In 2018, the International Olympic Committee published a set of guidelines addressing the media coverage of the competitors, with the end goal of ‘setting the tone as to how women and girls in sports…can and should be…portrayed’ – in other words, attempting to knock back the sleaze that hangs around media coverage of elite athletes like a bad smell . It’s well known that sexism in media sports coverage is rife – during the 2012 London Olympics, for example, our own dear Prime Minister (then Mayor) wrote of the female volleyball players ‘glistening like wet otters’ in his Telegraph column and during the Games the same athletes often appear in multi-page tabloid spreads that usually fail to feature a single wide-shot set or spike, focusing instead on close-up shots of the female athletes’ bodies.
So how did they try to tackle the problem ? In amongst the standard stipulation of clunkily squeaky-clean terms like ‘sportsperson’, and advice not to ask female athletes if their husband is proud of them came the section that seemed designed to tackle the more overt manifestations of sexism head-on, largely by advising ‘camera operators’ against certain angles. Specifically : the crotch shot’, ‘tight facial framing’ and ‘the ‘reveal’ shot from foot to head to depict aesthetics rather than athleticism ’. Whilst you might think we ought to give the IOC credit for trying to take action against the problem of athlete sexualisation – though, as the IOC has no actual control over the media outlets responsible for the filming/photographing of its events, recommendations, rather than rules, are about as much as it can do – the filming rules in particular are ones which made me wonder about the assumed link between aesthetics and sexualisation. That sexualisation is an unfortunate fate of many Olympic athletes, particularly in media coverage, seems somewhat inevitable– but how do aesthetics play into that? Ought we to blame viewers, or the camera operators ? And what really is the best way to ensure coverage that shows the competitors as athletes rather than objects ?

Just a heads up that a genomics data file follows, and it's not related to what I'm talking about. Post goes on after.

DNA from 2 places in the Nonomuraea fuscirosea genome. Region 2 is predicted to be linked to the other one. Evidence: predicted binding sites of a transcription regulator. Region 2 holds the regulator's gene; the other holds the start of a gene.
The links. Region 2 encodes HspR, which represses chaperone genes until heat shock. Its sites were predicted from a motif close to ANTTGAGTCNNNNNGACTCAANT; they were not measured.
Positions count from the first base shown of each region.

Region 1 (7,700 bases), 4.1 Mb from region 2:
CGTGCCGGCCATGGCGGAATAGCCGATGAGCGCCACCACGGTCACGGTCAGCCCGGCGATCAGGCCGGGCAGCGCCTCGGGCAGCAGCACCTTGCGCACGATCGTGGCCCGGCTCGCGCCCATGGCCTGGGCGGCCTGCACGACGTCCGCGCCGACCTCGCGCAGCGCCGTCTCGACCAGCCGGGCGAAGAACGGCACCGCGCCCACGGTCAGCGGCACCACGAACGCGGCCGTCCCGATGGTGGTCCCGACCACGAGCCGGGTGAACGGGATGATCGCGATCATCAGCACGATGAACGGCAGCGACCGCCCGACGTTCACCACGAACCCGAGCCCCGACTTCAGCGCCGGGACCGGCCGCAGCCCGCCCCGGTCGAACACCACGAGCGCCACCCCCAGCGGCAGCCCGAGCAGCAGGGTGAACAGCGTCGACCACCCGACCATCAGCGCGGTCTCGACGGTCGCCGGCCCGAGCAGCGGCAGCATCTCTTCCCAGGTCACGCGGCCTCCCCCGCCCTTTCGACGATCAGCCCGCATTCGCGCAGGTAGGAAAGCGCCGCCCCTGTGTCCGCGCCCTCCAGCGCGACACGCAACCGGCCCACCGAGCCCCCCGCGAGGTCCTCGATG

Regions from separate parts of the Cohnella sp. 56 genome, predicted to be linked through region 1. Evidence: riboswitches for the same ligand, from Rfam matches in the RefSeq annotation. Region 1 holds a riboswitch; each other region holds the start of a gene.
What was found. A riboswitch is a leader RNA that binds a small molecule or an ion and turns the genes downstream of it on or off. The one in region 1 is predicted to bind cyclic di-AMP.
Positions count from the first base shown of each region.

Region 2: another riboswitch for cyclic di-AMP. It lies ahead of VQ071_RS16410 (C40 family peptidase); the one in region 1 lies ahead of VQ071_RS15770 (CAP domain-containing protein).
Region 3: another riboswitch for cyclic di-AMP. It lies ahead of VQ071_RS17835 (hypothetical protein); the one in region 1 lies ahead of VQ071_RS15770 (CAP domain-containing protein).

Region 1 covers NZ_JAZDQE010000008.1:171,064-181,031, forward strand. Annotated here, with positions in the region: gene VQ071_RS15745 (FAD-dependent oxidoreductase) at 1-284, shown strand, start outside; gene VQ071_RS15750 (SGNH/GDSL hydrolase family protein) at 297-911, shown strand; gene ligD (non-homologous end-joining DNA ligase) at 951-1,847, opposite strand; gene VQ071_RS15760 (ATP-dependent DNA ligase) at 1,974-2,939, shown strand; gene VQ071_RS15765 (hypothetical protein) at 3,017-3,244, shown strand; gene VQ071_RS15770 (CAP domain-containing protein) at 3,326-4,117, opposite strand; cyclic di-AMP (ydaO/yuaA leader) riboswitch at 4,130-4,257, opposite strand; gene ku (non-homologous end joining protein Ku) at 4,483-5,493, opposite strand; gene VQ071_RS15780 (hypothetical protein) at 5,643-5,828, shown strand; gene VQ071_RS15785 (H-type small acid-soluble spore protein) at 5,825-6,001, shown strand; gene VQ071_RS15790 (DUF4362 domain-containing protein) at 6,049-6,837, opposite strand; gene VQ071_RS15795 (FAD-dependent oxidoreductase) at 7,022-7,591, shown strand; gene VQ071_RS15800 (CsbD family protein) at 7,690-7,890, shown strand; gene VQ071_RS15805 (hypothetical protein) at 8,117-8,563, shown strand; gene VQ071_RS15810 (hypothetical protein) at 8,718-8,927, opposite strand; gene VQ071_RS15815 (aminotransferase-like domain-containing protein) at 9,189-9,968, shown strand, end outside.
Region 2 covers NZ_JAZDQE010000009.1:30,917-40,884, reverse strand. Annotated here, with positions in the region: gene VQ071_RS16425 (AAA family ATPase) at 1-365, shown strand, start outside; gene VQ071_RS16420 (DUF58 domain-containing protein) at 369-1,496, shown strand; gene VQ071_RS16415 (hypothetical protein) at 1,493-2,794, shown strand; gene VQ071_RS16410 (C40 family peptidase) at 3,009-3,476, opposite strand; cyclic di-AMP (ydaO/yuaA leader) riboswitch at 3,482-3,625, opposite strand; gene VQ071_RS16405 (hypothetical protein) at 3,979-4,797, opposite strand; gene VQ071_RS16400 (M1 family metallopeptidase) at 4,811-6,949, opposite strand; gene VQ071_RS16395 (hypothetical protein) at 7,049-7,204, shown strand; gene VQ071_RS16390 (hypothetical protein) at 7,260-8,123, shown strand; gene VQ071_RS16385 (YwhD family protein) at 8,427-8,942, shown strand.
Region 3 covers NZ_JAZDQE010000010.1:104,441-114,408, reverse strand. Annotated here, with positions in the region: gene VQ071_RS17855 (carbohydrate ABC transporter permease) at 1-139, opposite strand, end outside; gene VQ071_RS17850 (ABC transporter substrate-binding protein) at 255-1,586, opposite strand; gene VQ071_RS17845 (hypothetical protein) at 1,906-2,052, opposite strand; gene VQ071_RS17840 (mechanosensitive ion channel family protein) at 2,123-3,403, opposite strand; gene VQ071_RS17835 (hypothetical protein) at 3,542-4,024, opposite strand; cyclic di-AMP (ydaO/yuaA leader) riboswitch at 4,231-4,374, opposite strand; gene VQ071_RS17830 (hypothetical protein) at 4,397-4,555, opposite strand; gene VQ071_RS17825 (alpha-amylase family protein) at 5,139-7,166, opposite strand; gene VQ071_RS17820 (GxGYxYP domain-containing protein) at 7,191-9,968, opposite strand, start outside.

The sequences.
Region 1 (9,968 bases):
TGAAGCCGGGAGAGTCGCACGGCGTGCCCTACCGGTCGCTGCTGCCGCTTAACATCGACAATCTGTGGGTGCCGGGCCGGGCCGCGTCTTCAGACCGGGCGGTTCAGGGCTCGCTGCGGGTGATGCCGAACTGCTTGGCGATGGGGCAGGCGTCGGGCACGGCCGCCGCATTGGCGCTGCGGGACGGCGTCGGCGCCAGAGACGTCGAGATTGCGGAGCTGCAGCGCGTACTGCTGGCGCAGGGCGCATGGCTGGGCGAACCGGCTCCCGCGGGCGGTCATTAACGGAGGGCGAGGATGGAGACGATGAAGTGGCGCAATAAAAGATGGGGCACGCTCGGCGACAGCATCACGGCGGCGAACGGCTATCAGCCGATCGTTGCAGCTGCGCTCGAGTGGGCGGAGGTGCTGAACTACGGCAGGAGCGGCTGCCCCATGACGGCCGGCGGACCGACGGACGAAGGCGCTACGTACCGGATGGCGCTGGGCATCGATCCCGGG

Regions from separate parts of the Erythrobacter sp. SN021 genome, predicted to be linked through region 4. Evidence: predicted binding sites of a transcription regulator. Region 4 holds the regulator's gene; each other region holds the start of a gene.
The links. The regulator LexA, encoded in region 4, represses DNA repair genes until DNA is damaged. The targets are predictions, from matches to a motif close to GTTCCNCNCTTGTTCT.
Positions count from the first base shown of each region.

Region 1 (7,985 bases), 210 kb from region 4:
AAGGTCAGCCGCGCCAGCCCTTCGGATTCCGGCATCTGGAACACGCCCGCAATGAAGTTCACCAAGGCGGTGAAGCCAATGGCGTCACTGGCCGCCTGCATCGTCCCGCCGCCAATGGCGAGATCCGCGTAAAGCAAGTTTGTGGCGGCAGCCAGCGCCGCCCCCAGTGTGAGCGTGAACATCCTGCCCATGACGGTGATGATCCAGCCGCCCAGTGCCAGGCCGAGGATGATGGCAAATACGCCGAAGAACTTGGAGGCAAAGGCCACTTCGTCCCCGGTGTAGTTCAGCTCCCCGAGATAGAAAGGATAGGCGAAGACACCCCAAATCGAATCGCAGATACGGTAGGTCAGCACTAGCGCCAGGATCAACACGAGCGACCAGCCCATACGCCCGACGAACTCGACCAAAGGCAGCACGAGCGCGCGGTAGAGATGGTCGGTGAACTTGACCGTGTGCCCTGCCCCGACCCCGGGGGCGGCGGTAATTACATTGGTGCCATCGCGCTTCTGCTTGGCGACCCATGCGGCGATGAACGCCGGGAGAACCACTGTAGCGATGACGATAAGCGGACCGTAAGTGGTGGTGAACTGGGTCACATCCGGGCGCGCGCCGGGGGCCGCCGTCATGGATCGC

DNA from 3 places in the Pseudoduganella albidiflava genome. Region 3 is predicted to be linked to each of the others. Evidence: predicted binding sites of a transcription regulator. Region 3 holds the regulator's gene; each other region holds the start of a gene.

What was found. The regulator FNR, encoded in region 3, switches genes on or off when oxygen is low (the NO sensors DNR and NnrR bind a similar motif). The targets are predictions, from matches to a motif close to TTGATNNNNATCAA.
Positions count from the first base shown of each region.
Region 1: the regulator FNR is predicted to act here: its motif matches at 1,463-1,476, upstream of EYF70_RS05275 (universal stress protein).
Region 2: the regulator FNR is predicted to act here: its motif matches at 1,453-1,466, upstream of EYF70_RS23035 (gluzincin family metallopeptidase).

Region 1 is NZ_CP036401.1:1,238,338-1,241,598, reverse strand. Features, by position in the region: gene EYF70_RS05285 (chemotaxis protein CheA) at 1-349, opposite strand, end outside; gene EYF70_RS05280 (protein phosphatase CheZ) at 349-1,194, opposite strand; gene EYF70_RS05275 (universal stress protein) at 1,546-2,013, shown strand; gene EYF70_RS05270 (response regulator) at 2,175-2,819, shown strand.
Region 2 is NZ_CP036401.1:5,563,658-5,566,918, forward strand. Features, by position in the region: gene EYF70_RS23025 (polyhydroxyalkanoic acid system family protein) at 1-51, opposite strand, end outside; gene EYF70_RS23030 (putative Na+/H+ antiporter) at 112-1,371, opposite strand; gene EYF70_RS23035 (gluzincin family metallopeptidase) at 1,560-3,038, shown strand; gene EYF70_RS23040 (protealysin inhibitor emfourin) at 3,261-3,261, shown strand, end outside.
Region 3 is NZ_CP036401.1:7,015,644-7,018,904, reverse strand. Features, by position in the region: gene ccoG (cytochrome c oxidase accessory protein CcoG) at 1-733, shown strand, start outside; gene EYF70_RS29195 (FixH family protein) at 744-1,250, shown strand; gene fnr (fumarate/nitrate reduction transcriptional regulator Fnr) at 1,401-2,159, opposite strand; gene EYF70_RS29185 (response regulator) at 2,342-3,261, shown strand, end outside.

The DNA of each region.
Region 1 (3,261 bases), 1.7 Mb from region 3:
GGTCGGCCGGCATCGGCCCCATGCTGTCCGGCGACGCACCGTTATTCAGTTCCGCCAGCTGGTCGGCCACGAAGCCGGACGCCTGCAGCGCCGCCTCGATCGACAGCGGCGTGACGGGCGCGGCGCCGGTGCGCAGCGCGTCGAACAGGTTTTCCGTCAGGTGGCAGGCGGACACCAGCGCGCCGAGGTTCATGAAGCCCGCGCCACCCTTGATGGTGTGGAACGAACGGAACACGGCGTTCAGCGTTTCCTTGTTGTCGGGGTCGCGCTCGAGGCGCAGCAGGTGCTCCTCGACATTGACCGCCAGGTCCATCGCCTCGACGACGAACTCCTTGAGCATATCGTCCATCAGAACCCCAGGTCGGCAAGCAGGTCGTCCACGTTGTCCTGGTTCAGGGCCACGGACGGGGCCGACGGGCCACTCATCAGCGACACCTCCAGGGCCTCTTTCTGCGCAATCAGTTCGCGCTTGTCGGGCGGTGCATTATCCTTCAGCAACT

Take two of the three types of shot the guidelines advise against, which – crotch shot self-explanatorily to the side – you could easily argue to not really be all that inherently sexualising. Varied camera angles and the usage of both close-up and wide shots is a crucial part of the camera-crew and editors’ roles, as it helps add interest to whatever’s being filmed, heightening emotion and building tension. The pan-up could simply emphasize the sheer physical athleticism of the Olympian shown ; the facial close-up might be used to show concentration or to emphasize the pre-event tension between competing athletes. Whilst the IOC obviously has a responsibility to ensure respectful representation of the athletes performing under its umbrella, it’s not hard to wonder whether the blame for the sexualisation of athletes ought really to be placed upon the spectators themselves. In an ideal world, the Olympians themselves would not be inherently sexual objects, and film-crews would be able to do their jobs safe in the knowledge that audiences would merely admire the athletes as examples of peak sporting physicality.
Sadly, we live in a society that has a tendency to portray both muscularity and tight clothing (almost ubiquitous at the Olympics) as sexual so often that the qualities have almost become embedded within each other, which can make it alarmingly easy to objectify athletes – even unconsciously. So, is it really fair to put the blame on the camera-crews? Wouldn’t it just be easier to allow them to use their own judgment when certain angles or shots are appropriate for the atmosphere they’re trying to build ?